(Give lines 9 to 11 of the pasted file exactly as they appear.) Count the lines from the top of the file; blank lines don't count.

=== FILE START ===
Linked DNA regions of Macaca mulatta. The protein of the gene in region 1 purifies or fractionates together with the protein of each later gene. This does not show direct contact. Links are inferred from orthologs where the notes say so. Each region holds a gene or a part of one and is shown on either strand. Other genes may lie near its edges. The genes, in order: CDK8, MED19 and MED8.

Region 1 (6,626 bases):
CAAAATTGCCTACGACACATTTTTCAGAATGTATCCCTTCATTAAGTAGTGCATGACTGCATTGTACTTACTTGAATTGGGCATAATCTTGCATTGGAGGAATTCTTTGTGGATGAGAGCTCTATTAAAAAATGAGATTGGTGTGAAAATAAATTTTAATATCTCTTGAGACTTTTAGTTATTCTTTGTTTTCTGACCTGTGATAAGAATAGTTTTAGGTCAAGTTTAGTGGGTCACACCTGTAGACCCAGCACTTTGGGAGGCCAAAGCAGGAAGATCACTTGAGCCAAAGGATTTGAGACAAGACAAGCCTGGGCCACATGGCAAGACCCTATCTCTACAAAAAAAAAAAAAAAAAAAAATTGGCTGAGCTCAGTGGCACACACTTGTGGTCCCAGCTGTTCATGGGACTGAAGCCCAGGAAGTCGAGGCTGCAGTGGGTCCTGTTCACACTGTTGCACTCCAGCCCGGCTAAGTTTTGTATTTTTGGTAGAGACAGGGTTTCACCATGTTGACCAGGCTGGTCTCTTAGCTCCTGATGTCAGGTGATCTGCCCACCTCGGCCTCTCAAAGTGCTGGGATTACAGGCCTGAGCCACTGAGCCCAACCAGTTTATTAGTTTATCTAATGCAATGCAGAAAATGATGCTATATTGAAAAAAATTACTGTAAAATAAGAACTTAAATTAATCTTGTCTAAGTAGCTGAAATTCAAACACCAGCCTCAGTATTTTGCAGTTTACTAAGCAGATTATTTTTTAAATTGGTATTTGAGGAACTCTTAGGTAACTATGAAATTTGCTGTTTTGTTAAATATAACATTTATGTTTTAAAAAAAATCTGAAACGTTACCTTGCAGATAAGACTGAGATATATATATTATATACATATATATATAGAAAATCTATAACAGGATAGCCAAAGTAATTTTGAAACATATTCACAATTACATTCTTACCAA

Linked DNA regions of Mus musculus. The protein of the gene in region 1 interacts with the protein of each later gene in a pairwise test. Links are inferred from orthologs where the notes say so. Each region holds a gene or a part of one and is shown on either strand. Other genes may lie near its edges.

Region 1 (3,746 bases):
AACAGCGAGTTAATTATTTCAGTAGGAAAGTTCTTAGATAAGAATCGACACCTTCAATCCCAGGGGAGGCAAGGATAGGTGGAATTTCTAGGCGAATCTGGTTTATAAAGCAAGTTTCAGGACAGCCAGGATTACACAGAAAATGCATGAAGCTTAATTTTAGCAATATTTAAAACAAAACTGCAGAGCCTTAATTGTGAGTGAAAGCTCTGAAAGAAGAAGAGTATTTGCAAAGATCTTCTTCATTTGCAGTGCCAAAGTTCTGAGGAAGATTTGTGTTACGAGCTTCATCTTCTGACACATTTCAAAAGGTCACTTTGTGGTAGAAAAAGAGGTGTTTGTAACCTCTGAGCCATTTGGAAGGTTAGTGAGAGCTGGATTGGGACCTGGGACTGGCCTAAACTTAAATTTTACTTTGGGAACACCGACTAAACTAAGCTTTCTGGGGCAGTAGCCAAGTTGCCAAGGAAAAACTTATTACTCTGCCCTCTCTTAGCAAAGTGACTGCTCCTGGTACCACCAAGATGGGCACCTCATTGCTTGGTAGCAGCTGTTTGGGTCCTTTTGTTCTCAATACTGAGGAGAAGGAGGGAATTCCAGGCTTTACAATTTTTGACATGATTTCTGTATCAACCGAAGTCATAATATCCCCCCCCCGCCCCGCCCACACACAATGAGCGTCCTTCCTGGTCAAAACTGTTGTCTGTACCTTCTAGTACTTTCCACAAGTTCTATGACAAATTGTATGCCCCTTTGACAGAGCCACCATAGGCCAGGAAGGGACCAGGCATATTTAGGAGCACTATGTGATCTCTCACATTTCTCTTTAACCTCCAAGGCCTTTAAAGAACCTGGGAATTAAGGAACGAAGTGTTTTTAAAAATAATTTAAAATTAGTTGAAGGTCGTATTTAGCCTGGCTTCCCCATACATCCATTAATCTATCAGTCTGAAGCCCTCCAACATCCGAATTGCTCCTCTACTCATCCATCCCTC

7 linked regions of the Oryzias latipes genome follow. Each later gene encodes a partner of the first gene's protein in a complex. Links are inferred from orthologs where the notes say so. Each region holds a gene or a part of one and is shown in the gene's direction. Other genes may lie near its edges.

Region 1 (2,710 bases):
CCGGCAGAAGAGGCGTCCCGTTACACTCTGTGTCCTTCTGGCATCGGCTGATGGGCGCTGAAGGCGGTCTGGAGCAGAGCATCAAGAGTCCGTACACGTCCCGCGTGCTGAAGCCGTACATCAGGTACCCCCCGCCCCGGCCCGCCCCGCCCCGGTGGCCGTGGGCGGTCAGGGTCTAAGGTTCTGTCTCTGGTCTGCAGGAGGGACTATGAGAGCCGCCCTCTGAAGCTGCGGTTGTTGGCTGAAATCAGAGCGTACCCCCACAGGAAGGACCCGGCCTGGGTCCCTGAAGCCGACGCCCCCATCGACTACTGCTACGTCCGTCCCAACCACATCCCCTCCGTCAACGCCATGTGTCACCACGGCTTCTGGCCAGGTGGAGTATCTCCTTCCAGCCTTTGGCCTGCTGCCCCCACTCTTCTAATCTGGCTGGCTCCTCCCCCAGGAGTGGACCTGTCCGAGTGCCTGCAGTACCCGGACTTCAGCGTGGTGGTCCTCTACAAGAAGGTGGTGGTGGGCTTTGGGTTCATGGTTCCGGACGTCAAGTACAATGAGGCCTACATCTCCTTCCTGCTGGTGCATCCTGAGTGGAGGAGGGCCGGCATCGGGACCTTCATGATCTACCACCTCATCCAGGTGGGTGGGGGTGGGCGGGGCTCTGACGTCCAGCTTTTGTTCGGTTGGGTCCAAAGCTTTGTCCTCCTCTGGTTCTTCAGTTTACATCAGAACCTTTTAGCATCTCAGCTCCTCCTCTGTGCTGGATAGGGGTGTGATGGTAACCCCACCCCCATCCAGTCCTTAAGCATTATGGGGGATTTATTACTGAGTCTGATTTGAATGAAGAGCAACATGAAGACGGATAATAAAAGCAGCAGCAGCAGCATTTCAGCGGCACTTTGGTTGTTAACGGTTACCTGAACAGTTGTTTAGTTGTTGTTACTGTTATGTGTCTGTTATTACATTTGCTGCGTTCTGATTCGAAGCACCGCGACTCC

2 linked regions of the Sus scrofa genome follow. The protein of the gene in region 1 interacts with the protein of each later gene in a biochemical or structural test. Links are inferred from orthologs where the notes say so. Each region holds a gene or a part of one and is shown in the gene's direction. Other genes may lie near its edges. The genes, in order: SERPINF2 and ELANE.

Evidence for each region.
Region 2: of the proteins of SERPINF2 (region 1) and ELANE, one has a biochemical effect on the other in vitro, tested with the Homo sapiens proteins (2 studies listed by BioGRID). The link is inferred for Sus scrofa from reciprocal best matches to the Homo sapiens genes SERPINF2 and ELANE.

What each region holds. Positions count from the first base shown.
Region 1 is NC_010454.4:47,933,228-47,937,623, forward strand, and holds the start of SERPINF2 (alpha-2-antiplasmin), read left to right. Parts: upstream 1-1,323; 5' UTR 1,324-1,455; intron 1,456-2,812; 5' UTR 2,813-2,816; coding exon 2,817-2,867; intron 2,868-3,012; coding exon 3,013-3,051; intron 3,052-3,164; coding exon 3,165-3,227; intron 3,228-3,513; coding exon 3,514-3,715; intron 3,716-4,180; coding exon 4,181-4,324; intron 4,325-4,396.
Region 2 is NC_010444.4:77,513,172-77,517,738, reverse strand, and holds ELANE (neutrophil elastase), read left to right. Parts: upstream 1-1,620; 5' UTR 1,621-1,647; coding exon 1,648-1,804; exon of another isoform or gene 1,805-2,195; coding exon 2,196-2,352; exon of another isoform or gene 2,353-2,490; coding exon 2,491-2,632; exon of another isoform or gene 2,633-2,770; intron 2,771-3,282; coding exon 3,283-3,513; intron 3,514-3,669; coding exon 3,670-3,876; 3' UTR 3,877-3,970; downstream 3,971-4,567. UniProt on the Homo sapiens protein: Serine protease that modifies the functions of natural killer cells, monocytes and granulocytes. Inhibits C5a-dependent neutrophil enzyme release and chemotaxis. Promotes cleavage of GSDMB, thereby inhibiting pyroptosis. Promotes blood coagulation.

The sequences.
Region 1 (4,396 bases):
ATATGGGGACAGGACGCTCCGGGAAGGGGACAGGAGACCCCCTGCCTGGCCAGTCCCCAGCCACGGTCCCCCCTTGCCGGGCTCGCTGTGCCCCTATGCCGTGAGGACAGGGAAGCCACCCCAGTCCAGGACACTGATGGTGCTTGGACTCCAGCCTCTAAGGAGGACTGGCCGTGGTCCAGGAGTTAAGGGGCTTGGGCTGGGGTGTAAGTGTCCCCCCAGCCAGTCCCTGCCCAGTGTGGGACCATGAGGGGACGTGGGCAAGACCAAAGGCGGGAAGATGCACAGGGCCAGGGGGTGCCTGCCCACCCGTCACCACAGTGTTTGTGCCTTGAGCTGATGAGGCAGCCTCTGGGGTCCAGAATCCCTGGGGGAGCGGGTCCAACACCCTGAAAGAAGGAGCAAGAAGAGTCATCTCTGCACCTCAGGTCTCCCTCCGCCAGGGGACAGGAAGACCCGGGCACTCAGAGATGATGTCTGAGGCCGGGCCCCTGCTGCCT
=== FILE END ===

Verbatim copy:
CCGGCAGAAGAGGCGTCCCGTTACACTCTGTGTCCTTCTGGCATCGGCTGATGGGCGCTGAAGGCGGTCTGGAGCAGAGCATCAAGAGTCCGTACACGTCCCGCGTGCTGAAGCCGTACATCAGGTACCCCCCGCCCCGGCCCGCCCCGCCCCGGTGGCCGTGGGCGGTCAGGGTCTAAGGTTCTGTCTCTGGTCTGCAGGAGGGACTATGAGAGCCGCCCTCTGAAGCTGCGGTTGTTGGCTGAAATCAGAGCGTACCCCCACAGGAAGGACCCGGCCTGGGTCCCTGAAGCCGACGCCCCCATCGACTACTGCTACGTCCGTCCCAACCACATCCCCTCCGTCAACGCCATGTGTCACCACGGCTTCTGGCCAGGTGGAGTATCTCCTTCCAGCCTTTGGCCTGCTGCCCCCACTCTTCTAATCTGGCTGGCTCCTCCCCCAGGAGTGGACCTGTCCGAGTGCCTGCAGTACCCGGACTTCAGCGTGGTGGTCCTCTACAAGAAGGTGGTGGTGGGCTTTGGGTTCATGGTTCCGGACGTCAAGTACAATGAGGCCTACATCTCCTTCCTGCTGGTGCATCCTGAGTGGAGGAGGGCCGGCATCGGGACCTTCATGATCTACCACCTCATCCAGGTGGGTGGGGGTGGGCGGGGCTCTGACGTCCAGCTTTTGTTCGGTTGGGTCCAAAGCTTTGTCCTCCTCTGGTTCTTCAGTTTACATCAGAACCTTTTAGCATCTCAGCTCCTCCTCTGTGCTGGATAGGGGTGTGATGGTAACCCCACCCCCATCCAGTCCTTAAGCATTATGGGGGATTTATTACTGAGTCTGATTTGAATGAAGAGCAACATGAAGACGGATAATAAAAGCAGCAGCAGCAGCATTTCAGCGGCACTTTGGTTGTTAACGGTTACCTGAACAGTTGTTTAGTTGTTGTTACTGTTATGTGTCTGTTATTACATTTGCTGCGTTCTGATTCGAAGCACCGCGACTCC

2 linked regions of the Sus scrofa genome follow. The protein of the gene in region 1 interacts with the protein of each later gene in a biochemical or structural test. Links are inferred from orthologs where the notes say so. Each region holds a gene or a part of one and is shown in the gene's direction. Other genes may lie near its edges. The genes, in order: SERPINF2 and ELANE.

Evidence for each region.